Microsoft's Xbox and Sony Must Avoid Nintendo's Mistake


Wii will miss you, Nintendo .

The Japanese gaming pioneer halted production of the original Wii console in Japan earlier this month. It confirmed on Friday that shipments to Europe are also being discontinued. The scaled-back production of the bar-raising console that encouraged gamers to get off the couch with its motion-based controller will continue to feed stateside gamers.

"There is no change in the status of Wii in the United States, and it is available for purchase this holiday season," Nintendo of America tells enthusiast website GameSpot, but its demise here is just a matter of time. With production being scaled back, it will be hard to get third-party developers to back the platform. Unlike Microsoft and Sony , Nintendo is best known for its in-house games. That would seem to serve Nintendo well, but how actively will it continue to develop Wii titles for just the fading U.S. market?

It's over. Don't make the mistake of buying a Wii. It's a dead console walking. Nintendo wants you to buy a Wii U, but it was selling poorly before a recent aggressive price cut. Nintendo is anchoring itself on the console front to the Wii U that hasn't gained serious traction with gamers. If it doesn't have a strong holiday selling season, it wouldn't be a shock to see the Japanese icon pull back and focus on its more popular handheld gaming business and putting out software for other platforms.

This brings us to Microsoft and Sony. They're rolling out new systems next month. Pre-orders have been reportedly running strong for both the Xbox One and PlayStation 4. Some may argue that the two consoles are too expensive, but Sony's PS4 is cheaper than the PS3 when it was introduced. However, it will be interesting to see whether they follow Nintendo's lead in nixing the current platforms when their next-generation gaming boxes hit the market.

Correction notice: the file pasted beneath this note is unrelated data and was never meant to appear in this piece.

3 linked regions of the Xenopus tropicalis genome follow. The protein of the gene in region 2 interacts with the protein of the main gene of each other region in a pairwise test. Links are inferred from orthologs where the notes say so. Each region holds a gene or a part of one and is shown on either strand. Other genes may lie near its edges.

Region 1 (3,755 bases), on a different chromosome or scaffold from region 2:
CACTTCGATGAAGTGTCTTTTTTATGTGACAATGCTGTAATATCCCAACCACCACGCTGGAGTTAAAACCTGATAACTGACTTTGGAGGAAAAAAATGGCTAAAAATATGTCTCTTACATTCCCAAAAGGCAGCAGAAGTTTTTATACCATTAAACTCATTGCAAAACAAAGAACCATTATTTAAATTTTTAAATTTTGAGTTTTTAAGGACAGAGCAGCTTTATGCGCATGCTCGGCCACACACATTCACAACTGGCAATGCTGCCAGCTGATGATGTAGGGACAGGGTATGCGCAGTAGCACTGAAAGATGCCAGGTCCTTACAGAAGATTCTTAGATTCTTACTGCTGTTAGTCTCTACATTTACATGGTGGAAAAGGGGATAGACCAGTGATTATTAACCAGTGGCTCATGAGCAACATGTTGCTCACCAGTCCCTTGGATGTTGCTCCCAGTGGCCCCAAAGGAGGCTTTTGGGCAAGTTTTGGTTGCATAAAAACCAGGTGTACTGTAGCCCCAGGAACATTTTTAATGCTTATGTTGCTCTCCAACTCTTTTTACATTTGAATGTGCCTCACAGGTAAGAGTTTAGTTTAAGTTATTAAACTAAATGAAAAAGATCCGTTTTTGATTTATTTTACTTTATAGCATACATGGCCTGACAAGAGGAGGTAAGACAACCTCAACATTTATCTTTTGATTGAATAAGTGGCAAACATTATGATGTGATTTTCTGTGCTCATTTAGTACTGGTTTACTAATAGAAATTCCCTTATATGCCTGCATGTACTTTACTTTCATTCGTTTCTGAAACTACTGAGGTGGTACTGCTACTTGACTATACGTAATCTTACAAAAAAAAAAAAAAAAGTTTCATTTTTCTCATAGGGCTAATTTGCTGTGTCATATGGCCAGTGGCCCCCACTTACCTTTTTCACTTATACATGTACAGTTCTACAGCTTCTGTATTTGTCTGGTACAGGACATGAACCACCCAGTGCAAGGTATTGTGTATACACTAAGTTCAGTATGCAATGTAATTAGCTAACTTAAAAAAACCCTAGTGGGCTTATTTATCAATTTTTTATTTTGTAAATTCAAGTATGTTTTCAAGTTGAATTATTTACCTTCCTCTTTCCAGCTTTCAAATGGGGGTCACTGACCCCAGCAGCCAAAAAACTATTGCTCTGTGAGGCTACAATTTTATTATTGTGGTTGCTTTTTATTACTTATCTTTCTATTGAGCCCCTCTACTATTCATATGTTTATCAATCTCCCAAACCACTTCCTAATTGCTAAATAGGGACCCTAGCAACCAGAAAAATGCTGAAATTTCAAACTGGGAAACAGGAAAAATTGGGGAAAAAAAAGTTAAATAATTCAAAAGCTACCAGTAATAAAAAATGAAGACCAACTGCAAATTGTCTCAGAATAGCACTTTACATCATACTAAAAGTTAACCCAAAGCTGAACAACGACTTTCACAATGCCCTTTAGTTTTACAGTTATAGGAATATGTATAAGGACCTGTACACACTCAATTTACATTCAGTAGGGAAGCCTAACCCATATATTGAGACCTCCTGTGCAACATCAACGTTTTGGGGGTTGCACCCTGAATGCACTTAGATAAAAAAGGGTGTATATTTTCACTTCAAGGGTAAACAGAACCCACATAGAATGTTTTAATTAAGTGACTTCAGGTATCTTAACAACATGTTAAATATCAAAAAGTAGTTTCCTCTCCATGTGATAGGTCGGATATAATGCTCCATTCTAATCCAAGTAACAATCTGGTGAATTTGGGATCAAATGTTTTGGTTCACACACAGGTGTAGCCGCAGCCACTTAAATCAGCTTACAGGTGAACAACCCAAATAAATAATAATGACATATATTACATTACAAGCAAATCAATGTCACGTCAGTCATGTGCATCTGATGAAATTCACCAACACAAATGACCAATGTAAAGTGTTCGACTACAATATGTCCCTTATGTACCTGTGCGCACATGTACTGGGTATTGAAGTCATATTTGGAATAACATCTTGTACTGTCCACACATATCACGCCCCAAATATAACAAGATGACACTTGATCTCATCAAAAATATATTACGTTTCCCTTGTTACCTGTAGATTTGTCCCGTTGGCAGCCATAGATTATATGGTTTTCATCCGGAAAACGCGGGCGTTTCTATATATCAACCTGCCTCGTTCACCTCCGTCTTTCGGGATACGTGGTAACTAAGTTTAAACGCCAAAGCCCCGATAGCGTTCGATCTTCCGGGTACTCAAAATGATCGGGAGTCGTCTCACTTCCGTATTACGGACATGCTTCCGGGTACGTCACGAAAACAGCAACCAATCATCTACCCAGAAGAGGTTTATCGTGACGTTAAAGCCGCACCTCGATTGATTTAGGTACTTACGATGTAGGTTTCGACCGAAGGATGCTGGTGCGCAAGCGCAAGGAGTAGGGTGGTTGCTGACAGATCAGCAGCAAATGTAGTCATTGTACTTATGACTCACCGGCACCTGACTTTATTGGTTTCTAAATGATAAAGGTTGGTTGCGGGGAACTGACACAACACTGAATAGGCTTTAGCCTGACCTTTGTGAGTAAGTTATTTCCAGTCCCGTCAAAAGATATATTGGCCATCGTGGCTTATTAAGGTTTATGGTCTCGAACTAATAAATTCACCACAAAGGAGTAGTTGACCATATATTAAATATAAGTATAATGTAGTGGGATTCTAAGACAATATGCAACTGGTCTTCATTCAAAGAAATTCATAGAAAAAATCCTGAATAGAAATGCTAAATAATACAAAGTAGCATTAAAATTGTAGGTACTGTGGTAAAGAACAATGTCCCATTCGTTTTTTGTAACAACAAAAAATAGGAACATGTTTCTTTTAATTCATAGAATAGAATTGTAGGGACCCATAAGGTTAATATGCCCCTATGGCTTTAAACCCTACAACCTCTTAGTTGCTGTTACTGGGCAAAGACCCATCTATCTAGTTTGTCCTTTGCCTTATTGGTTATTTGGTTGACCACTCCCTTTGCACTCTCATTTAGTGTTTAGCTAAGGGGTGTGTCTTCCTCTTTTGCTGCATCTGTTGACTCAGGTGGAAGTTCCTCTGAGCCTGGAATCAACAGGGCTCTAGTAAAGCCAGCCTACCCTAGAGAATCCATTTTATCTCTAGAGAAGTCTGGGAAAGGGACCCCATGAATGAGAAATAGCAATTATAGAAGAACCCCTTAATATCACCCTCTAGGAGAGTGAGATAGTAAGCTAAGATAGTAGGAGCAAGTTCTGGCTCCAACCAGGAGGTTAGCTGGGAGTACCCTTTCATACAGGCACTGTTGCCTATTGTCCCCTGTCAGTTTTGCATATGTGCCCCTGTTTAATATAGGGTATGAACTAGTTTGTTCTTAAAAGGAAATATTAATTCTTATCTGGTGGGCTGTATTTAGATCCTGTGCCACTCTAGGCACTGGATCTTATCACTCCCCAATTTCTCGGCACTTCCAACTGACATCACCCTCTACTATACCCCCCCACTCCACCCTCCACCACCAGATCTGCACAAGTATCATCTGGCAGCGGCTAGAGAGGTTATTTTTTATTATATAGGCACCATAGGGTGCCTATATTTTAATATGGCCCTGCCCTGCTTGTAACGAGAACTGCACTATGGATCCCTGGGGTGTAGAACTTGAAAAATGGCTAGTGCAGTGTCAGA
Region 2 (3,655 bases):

One can argue that Microsoft and Sony have a bigger reason to discontinue the Xbox 360 and PS3. The new consoles run on an entirely new chip architecture. Advanced Micro Devices has been winning some analyst raves now that it's the company powering all three consoles, but Microsoft and Sony's switch to AMD hardware make it incompatible -- organically -- with older titles. A cloud-based solution is in the works, but it won't be available in time for either launch. This may make it awfully tempting for both companies to cut the cord with supporting the Xbox 360 and PS3, but that seems unlikely. Nintendo may be willing to all but turn its back on Wii owners, but Sony and Microsoft know they will continue to have tens of millions of gamers on earlier platforms for years.

Nintendo's decision should not influence Microsoft and Sony. After all, Sony is still even selling its PS2 to make sure there are entry-level choices out there. That will be important with the Xbox One and PS4 hitting the market at price points of $499 and $399, respectively. The price gap won't be as narrow as we saw between the Wii and the Wii U. If anything, Nintendo's retreat should fortify Sony and Microsoft's efforts to keep the low end of the market going.

Microsoft and Sony can't repeat Nintendo's mistake by getting rid of the current consoles when the new ones roll out next month. The game's still being played.

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